The Foreign Service Journal, June 2003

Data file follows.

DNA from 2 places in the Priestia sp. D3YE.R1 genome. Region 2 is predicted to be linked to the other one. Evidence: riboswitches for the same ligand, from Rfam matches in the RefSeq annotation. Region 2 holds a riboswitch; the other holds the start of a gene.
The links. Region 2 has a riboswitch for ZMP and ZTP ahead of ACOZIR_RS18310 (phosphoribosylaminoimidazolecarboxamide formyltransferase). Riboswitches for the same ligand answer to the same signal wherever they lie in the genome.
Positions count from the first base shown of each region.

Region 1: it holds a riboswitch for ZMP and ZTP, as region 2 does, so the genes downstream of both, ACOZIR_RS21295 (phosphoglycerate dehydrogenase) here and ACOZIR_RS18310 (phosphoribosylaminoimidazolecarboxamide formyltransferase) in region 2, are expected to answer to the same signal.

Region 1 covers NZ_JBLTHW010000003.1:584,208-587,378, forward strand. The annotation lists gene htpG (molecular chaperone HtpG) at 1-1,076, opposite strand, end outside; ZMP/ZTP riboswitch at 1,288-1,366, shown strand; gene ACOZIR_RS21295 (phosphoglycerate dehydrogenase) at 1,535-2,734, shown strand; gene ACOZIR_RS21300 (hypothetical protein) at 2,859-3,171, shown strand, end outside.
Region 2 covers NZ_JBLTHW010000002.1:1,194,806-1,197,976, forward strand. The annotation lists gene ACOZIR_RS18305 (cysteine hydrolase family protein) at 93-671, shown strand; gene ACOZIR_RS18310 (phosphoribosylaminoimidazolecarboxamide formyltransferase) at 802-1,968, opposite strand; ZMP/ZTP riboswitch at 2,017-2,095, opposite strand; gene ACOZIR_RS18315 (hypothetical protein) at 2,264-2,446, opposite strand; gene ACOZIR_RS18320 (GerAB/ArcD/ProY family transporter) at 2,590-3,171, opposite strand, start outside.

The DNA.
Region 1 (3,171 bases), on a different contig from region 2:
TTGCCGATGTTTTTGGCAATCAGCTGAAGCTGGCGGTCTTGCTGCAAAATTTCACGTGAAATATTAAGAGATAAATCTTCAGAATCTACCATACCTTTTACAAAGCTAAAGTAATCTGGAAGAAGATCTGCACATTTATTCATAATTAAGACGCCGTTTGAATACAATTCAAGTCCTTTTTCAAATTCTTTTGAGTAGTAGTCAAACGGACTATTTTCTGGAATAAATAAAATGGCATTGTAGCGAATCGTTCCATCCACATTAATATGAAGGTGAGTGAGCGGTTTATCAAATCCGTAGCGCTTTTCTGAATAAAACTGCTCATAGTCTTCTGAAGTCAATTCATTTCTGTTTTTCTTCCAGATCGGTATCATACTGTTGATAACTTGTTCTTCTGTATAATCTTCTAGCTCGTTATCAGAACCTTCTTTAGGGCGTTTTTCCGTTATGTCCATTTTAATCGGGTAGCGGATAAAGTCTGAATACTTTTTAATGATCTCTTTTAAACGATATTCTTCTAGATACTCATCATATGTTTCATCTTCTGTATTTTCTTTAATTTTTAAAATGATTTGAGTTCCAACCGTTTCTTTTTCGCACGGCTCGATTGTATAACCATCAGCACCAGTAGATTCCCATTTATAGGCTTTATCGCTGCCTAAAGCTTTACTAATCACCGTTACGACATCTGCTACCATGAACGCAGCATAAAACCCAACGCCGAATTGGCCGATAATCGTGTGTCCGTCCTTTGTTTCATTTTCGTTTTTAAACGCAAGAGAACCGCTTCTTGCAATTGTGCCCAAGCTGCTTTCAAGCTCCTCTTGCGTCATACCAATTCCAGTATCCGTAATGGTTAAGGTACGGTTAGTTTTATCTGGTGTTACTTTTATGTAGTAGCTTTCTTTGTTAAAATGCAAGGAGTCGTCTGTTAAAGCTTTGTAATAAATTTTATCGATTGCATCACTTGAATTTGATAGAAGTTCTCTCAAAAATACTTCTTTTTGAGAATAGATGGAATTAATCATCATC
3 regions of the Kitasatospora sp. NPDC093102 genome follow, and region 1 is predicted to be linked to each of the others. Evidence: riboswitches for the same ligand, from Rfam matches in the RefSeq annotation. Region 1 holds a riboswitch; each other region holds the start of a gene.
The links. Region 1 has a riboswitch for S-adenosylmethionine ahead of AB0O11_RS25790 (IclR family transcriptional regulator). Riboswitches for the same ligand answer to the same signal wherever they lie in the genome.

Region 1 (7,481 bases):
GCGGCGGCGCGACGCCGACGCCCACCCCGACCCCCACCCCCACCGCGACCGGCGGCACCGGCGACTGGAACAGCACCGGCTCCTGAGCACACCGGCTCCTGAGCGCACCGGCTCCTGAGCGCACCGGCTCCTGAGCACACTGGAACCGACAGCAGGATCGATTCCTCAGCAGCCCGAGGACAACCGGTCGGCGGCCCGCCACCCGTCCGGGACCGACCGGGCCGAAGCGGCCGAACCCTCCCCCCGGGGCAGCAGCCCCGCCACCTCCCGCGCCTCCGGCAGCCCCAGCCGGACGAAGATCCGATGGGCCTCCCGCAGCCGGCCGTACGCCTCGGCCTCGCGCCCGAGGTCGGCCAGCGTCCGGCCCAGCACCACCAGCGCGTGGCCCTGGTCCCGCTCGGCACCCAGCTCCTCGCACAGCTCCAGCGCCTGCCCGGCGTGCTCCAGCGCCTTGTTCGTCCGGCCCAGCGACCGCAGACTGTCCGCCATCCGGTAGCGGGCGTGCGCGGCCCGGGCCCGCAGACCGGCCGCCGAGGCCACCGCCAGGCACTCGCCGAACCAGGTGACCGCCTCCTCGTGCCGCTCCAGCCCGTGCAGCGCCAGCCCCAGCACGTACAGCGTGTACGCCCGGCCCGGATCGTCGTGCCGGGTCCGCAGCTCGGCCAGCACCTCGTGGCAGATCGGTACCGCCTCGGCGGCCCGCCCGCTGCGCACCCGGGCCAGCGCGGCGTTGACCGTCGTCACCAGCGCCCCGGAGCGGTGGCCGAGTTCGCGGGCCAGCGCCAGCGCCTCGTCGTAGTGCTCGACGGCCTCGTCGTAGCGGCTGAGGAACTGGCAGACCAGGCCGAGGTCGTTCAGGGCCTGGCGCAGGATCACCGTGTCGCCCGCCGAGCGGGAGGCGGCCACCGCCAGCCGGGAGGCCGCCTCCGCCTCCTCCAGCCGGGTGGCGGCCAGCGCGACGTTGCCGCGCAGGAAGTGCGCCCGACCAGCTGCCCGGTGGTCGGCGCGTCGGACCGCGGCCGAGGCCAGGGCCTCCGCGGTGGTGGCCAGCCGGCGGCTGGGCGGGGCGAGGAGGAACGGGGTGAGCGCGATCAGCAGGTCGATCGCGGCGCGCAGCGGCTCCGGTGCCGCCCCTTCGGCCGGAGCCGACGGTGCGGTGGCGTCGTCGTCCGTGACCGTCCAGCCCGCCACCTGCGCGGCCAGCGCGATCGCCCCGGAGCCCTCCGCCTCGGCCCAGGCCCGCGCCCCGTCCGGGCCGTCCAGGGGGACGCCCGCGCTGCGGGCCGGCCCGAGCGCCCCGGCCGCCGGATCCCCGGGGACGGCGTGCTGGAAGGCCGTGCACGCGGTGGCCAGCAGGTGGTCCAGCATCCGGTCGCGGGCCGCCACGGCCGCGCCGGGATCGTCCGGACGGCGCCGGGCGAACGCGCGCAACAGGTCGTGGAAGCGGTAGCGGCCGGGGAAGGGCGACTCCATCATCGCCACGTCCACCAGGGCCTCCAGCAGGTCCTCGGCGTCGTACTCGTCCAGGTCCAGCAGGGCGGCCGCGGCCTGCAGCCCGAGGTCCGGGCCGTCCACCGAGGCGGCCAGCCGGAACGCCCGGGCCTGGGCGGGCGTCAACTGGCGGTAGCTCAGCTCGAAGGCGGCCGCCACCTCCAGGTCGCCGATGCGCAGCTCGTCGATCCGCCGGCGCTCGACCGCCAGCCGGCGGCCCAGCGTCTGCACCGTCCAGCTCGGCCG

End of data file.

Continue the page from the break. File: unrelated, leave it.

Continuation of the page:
92 F O R E I G N S E R V I C E J O U R N A L / J U N E 2 0 0 3 In Jeddah, our family’s first post, guest workers from all over the Muslim world came to Saudi Arabia to work and send money to their families. One day in March 1983, a Pakistani couple appeared for a visa interview. Their 3-month-old son was in obvious distress. Cradled by his mother, he weighed about seven pounds and his fingers, toes and lips were blue, obvi- ous signs of a serious heart defect that required immediate attention. His mother knew the medical treatment her son needed was only available in the U.S. So she called the embassy, and the nurse practitioner identified several American hospitals specializ- ing in heart surgery. Next, the baby’s family applied for their visas to travel to the U.S. A heart specialist in Washington had agreed to treat the baby, pending a review of his medical history. With no medical background, I could only surmise the seriousness of the baby’s illness. A local doctor agreed to see the child that afternoon. As soon as the doctor saw the infant, he had him admitted to a hospital. At 5:30 the following morning, the phone rang at our house on the embassy compound. The woman whom I had met just the day before said to me: “My son, Mohamed, has just died. It is God’s will.” She would return to Pakistan to her other chil- dren. In the 20 years since these events, I have replayed them in my mind many times. In March 2001, our family wel- comed the arrival of our second grand- child, Gabriel. Our daughter Rebecca, who was only 5 when I met Mohamed’s family in Jeddah, had delivered her son in Roanoke. The baby seemed healthy, but had a slight heart murmur. After a couple of days at home, Gabriel was in distress and a cardiologist diagnosed a serious heart defect, Truncus Ateriosus — an incompletely formed heart — that would require almost immediate open-heart surgery. In a flashback, I saw that Pakistani family sitting in my tiny office in Jeddah, hoping that a miracle was within their grasp as they sought the visas to the United States. How dif- ferent were the prospects for Gabriel simply because of his place of birth! At Duke University Hospital, he was treated by one of the top heart surgeons on the East Coast. The medical team needed five hours to repair his plum-sized heart, while his parents and grandparents nervously awaited the results. When we first saw him later, Gabriel was plugged into eight mon- itors, was receiving several intra- venous fluids and oxygen, and had three tubes draining his lower abdomen. Three other small chil- dren, all similarly fed, tubed and monitored, kept him company. It was humbling to contemplate the depth of the expertise and dedica- tion of doctors and staff, and the sophistication of the equipment monitoring his recovery. Again, I thought of Mohamed and his par- ents, and about how far in time and place we had moved. Today, Gabriel Chester looks like a “Campbell’s kid,” a redhead with a happy disposition that belies the challenges he faced so early in life. Yet for me, his life will be linked for- ever with Mohamed’s, that dark- haired Pakistani infant who had no chance to live. But there is one important simi- larity between the two families. Mohamed’s parents taught me about the power of faith and hope. Our daughter and son-in-law have rein- forced that lesson, through their own courage and determination in the face of adversity. ■ In a flashback, I saw that Pakistani family sitting in my office in Jeddah, hoping that a miracle was within their grasp. David Rabadan retired from the Foreign Service in 2002. He and his family were in Jeddah from 1982 until 1984. The stamp is courtesy of the AAFSW Bookfair “Stamp Corner.” R EFLECTIONS Two Worlds B Y D AVID R ABADAN